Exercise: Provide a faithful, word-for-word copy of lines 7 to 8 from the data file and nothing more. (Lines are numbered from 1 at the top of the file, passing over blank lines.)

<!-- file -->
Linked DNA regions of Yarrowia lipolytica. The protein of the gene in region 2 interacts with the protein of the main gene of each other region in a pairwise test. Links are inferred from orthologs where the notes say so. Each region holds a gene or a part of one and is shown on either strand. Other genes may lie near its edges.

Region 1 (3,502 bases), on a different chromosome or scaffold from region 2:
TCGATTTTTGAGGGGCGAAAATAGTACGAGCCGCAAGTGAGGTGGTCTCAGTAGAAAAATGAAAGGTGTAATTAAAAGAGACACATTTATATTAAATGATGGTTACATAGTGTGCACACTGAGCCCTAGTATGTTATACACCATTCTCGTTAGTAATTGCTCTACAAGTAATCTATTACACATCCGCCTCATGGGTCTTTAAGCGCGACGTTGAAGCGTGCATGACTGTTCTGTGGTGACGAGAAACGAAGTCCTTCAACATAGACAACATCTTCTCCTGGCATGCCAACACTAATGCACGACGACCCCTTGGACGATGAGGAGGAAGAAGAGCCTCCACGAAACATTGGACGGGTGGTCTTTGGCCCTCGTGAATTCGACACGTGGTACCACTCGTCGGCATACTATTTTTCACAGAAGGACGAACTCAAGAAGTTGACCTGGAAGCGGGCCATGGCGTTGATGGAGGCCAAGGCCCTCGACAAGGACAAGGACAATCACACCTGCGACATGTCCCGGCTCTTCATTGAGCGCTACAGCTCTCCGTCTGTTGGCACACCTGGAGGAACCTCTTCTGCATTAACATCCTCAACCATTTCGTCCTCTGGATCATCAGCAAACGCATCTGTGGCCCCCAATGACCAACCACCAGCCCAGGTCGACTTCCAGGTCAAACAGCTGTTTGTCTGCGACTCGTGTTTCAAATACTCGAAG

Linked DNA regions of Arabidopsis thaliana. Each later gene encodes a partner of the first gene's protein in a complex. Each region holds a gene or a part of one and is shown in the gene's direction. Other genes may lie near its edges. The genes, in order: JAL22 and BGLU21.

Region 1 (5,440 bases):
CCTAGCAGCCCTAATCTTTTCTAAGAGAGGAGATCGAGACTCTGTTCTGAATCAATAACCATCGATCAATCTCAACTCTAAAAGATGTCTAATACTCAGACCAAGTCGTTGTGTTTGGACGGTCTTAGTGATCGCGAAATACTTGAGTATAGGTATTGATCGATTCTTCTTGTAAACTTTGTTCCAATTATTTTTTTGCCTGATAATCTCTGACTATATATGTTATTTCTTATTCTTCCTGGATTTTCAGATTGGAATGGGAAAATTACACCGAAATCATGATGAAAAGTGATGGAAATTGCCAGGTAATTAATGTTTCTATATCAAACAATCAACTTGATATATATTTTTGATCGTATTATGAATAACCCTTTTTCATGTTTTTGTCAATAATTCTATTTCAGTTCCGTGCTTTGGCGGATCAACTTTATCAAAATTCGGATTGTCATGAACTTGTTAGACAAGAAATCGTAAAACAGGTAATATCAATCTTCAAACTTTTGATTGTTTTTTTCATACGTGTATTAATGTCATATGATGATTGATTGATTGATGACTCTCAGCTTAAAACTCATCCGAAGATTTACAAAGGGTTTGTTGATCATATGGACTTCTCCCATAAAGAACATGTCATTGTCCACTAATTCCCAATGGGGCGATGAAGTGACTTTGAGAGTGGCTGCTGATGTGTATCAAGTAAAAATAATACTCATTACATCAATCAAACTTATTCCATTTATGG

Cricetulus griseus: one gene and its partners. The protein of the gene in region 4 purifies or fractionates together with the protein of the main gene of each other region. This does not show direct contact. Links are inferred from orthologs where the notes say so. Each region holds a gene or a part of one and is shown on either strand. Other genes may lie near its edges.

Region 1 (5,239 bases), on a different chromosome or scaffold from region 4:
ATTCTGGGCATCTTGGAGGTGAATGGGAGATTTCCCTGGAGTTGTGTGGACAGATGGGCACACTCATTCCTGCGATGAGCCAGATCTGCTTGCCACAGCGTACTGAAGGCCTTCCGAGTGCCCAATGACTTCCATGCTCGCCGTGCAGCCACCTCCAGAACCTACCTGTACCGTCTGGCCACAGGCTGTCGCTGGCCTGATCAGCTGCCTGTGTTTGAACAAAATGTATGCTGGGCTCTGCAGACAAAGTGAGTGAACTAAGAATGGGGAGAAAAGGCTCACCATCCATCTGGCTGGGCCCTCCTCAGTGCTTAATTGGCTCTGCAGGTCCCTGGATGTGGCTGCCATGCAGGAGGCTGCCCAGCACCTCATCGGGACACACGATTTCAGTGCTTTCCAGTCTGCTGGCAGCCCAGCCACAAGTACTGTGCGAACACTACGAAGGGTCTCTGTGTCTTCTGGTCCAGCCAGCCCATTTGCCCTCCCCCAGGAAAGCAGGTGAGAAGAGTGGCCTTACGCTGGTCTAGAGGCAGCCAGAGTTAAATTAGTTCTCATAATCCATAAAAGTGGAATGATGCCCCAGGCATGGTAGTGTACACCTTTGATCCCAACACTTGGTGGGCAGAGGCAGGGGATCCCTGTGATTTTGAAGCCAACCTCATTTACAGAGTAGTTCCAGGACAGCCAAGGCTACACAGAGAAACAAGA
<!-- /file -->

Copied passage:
Cricetulus griseus: one gene and its partners. The protein of the gene in region 4 purifies or fractionates together with the protein of the main gene of each other region. This does not show direct contact. Links are inferred from orthologs where the notes say so. Each region holds a gene or a part of one and is shown on either strand. Other genes may lie near its edges.

Region 1 (5,239 bases), on a different chromosome or scaffold from region 4: